• Exhibit enthusiasm, patience, and professionalism
  • Communicate a consistent message to all staff; both clinical and non-clinical
  • Speak with an passionate voice about the EHR implementation and what it holds for everyone involved
  • Show commitment: If the physicians are not on-board then the rest of the staff will be hesitant to support it as well

Making a commitment to incorporate teamwork and communication as part of the EHR implementation project is critical to the success of the project; and collaboration, as an integral part of culture change, is an essential part of the EHR implementation plan.  While nothing can guarantee success, lack of teamwork, collaboration and communication will certainly advance failure.

Change Management Critical to Successful EHR Implementation

February 12, 2012 1 comment


Implementing an EHR is more complex than just replacing the paper chart with an electronic version of it. EHR implementation requires transformational change in the physician practice.  Most people can relate to the fact that change can be difficult; so, as part of the EHR project management planning phase, attention must be given to the culture change necessary for a successful and less stressful EHR transformation and deployment. Managing the cultural change process is critical to the success of implementing an EHR. In fact, implementing an EHR is not all about the system; it is about embracing the change necessary to incorporate the EHR into how the physician practices medicine.


How Do We Manage Change?

Although change is critical, it is also important to manage and prioritize the changes being asked of a clinical practice.  The first step is to define the vision of the project. This should be completed at the time the Project Manager establishes a Project Charter for the EHR implementation.

Communicating vision and goals to involved parties is an important element in managing change. People tend to feel better about change once they gain an understanding of it and have an opportunity to provide input into the change process.  A good time to get input from staff is during the operational redesign process.

For cultural change to be effective, practices should be sensitive to what else is going on in the office and, for that matter, in people’s lives. Knowing as much as one can about physician practices and their staff will assist in mapping out and communicating the best approach for implementation. The introduction of an EHR into a physician practice also creates opportunities for freeing up certain staff resources to do other, more value added tasks.

Knowing the computer skill readiness of the staff and physicians (basic computer skills, understanding of EHR terminology, etc.) is important in planning the implementation. The communication process should include a clear framework for how staff will become proficient with the EHR.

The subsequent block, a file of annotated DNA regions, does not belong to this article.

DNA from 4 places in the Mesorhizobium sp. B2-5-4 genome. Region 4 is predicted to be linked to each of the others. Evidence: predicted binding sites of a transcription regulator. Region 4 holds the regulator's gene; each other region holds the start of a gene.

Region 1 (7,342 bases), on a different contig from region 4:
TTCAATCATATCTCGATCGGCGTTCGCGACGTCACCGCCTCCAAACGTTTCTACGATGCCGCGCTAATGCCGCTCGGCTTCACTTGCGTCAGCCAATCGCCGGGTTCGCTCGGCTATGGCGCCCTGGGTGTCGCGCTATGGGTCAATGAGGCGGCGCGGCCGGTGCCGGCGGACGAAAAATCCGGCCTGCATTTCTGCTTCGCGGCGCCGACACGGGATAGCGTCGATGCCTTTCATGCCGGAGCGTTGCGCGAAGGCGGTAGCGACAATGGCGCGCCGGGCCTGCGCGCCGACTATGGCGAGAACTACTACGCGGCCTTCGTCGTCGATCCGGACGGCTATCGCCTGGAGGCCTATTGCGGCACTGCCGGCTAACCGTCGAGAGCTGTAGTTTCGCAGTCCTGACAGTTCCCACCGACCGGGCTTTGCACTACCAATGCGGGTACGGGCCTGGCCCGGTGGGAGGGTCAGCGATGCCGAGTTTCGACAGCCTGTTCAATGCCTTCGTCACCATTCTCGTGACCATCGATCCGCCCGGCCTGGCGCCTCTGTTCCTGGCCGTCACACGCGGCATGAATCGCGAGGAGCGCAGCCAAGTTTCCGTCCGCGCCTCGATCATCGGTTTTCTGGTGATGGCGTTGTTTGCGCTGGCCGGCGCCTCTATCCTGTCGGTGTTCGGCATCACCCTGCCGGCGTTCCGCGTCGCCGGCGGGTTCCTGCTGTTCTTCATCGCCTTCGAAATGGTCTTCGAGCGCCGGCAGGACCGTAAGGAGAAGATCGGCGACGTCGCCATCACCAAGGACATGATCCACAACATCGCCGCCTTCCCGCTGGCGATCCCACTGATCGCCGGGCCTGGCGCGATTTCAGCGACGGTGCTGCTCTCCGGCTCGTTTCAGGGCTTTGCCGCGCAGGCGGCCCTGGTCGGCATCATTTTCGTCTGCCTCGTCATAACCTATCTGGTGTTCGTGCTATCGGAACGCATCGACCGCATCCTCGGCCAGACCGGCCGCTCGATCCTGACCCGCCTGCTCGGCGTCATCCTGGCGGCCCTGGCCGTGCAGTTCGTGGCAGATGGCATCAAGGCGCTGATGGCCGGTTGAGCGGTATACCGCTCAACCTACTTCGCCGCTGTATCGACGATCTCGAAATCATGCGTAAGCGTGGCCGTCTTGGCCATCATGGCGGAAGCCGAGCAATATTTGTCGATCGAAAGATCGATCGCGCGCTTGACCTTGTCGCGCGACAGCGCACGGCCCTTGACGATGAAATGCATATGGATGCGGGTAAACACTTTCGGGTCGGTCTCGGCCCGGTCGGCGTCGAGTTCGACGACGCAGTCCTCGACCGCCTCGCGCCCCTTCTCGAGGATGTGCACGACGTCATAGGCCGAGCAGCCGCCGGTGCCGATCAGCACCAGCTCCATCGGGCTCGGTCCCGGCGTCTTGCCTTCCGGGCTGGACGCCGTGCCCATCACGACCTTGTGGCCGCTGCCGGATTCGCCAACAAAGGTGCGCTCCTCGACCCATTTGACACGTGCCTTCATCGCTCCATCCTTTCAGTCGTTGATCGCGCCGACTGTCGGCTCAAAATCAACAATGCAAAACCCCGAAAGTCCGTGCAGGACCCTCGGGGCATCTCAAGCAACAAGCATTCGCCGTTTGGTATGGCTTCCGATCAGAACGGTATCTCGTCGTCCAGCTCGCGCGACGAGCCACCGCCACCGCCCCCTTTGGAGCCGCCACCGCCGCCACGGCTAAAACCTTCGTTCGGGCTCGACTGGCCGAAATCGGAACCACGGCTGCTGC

Communication is Important

It is vital that all participants involved with the EHR project sense the support and guidance of their practice leaders. Both physicians and Practice Administrators need to speak in a unified, enthusiastic tone about the project and how it will impact everyone involved. They need to speak and listen directly to all levels of the practice (clinical and administrative).  A confident and convinced team focused on a vision and guided by clearly defined, strategic, measurable goals will drive the successful adoption of the EHR project.

Full encouragement and communication from Practice Administrators/Office Managers is important for both effective implementation as well as sustainable improvement. There should be a plan in place to communicate the specific benefits of the changes to all staff. People need to feel as if they have a personal stake in the success of the EHR project.

Finally, to ensure the acceptance and confidence of all staff involved in bringing changes to reality, it will be important to communicate the way in which the solutions were initially created and planned. If the perception in the practice is that support staff had no input into creating changes that will affect workflow, resistance is more likely to occur. If it is understood, however, that all participants were consulted, acceptance is better guaranteed.

Making a commitment to incorporate cultural change methodologies and practices as part of the EHR implementation project is essential to the overall realization of the project.  Culture change must be an integral part of the EHR implementation project plan; it should not be taken on informally, nor should the need for it be put off or ignored.

%d bloggers like this: